Married to the Mallet

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Robbins's infatuation, however, never dimmed. In 1982, after a few years dabbling in the Indian-art market, he turned his life over to air hockey. It was a dark time for the game. With video games storming the nation, tournament-quality tables were becoming hard to find. The 1981 City Championships in Houston, perhaps the hottest hotbed of air hockey, took place in a contestant's spare bedroom, on a single Brunswick table.

Still, Robbins followed his bliss. He began working for the only company still making tables, U.S. Billiards. He knew the company's model was far inferior to the classic tables of old -- the metal top was viewed as cheesy and slow by top-level competitors -- and he vowed he would get a better table back into production. Little did he know it would become his life's work.

If you had to pinpoint the most depressing era of air hockey, a time when it seemed as though the game was on a rocket ride to oblivion, and the glory days of the game's giants -- larger-than-life men like Bob Dubuisson, Robert Hernandez and Jesse Douty -- were destined to vanish in a slow fade into obscurity, it would probably be in late 1983. Writing at the time, Houston's Phil Arnold, another towering figure in the sport, envisioned an apocalyptic future.

"Air hockey would eventually completely disappear from human history: No table, no new growth, no spare parts, mallets, pucks, etc.," he worried. "The only thing we players could do would be to buy up a dozen or so of the existing tables and go underground. We would be a dying breed isolated from the rest of mankind, growing older, wearing out both body and table in garages and houses -- like some despised cult."

Robbins foresaw the same gray future. As he recalled to a trade magazine, "Things looked bleak for the future of air hockey. The popularity of video games was threatening to make everything obsolete. I was faced with the question: Could air hockey be saved? Was it worth any more time, effort and money? Or should I, as a player and organizer, simply buy up a few used tables, wear them out, and then watch the game die?"

Put that way, of course, Robbins's path was clear. He needed to do both.

The first order of business was to head off complete oblivion. No one else felt the personal sense of urgency that Robbins did, so he swung into action alone. "Actually," he recalls, "I asked a couple girlfriends if they'd like to go throw air-hockey tables into the back of a truck in five-degree temperatures. For some reason, none were interested."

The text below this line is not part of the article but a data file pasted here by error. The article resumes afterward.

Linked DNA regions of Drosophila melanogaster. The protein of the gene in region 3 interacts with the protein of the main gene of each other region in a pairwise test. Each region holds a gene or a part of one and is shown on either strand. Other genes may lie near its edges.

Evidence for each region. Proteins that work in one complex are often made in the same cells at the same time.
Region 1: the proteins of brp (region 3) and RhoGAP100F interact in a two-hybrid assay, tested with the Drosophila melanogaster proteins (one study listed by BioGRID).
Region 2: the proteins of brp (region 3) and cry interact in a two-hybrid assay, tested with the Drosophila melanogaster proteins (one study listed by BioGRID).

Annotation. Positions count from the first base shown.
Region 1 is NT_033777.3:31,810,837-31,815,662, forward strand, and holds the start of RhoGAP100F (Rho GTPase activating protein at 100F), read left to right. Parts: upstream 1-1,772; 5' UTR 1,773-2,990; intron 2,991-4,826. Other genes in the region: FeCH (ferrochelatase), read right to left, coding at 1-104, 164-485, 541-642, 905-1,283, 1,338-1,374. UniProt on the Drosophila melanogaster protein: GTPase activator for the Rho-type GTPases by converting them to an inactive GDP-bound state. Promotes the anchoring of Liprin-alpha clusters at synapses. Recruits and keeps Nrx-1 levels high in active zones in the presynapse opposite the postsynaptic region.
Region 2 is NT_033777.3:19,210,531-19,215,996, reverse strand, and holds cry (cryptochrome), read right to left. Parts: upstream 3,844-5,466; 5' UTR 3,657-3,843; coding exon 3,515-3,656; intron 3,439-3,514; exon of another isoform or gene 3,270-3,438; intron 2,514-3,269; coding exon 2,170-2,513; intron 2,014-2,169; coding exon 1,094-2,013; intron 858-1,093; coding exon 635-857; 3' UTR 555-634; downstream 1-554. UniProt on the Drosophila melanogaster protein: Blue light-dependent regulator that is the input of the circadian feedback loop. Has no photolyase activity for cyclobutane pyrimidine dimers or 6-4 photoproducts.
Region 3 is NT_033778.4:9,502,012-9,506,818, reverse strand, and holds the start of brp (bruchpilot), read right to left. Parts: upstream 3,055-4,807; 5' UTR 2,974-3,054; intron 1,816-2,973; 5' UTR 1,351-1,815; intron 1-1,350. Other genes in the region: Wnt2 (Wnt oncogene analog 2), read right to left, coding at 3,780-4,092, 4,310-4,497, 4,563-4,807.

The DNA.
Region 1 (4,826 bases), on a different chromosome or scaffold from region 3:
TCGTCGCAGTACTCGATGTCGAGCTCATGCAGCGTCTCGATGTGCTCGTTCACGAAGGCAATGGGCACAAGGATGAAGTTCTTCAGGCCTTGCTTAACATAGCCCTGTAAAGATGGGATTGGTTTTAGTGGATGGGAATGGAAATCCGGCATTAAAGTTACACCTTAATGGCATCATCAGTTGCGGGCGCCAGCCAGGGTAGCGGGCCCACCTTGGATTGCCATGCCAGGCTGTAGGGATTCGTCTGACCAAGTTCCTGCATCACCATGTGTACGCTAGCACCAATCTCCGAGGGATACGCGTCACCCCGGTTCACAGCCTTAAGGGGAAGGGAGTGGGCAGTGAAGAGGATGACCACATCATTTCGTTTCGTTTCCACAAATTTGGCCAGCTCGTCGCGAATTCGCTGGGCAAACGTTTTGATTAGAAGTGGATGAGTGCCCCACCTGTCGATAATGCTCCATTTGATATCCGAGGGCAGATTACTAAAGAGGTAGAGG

He placed an ad in a national trade magazine asking that anyone with an old table to sell contact him. A few months later, he flew to Chicago, took a bus to West Virginia, rented a twenty-foot moving truck and began driving.

Following a line mapped out by the responses to his query, he drove through the Midwest gathering the classic Brunswick tables -- Formica tops, thank you, not metal -- that had inspired half a generation of players. He drove to Ohio and Illinois. In Minnesota, he pulled a table out of a barn; it was still covered with straw. Once in a while, someone would tell him of another table, so he would point the van in that direction and check it out.

"It was a maniacal trip -- sort of like a fever thing," he remembers. He returned to Boulder with fourteen bar-sized tables. "Even if there were no tables left anyplace else," he says, "I still had enough to prevent extinction."

Today, if you want to see them, you must drive to south Boulder, park by the red barn a few miles outside of town, and wait for someone to unlock and then slide open the big wooden door. The tables have been sitting in storage there for sixteen years now -- like rare white rhinos in a zoo or a bookshelf of Rod McKuen poetry -- a hedge against total annihilation, a repository of air-hockey DNA.

A few more tables reside in Robbins's mobile home in north Boulder, along with boxes and crates and shelves of air-hockey arcania -- tournament posters, newsletters, hundreds of videos of important matches, trophies and the small, now-broken television set he won for besting the field in a tournament 23 years ago.

"I had a small mobile home with one air-hockey table in it, but there wasn't enough room," he explains. "So I bought a doublewide for two tables. If this place burned down," he adds, "the entire history of air hockey would be lost."

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Eric Dexheimer
Contact: Eric Dexheimer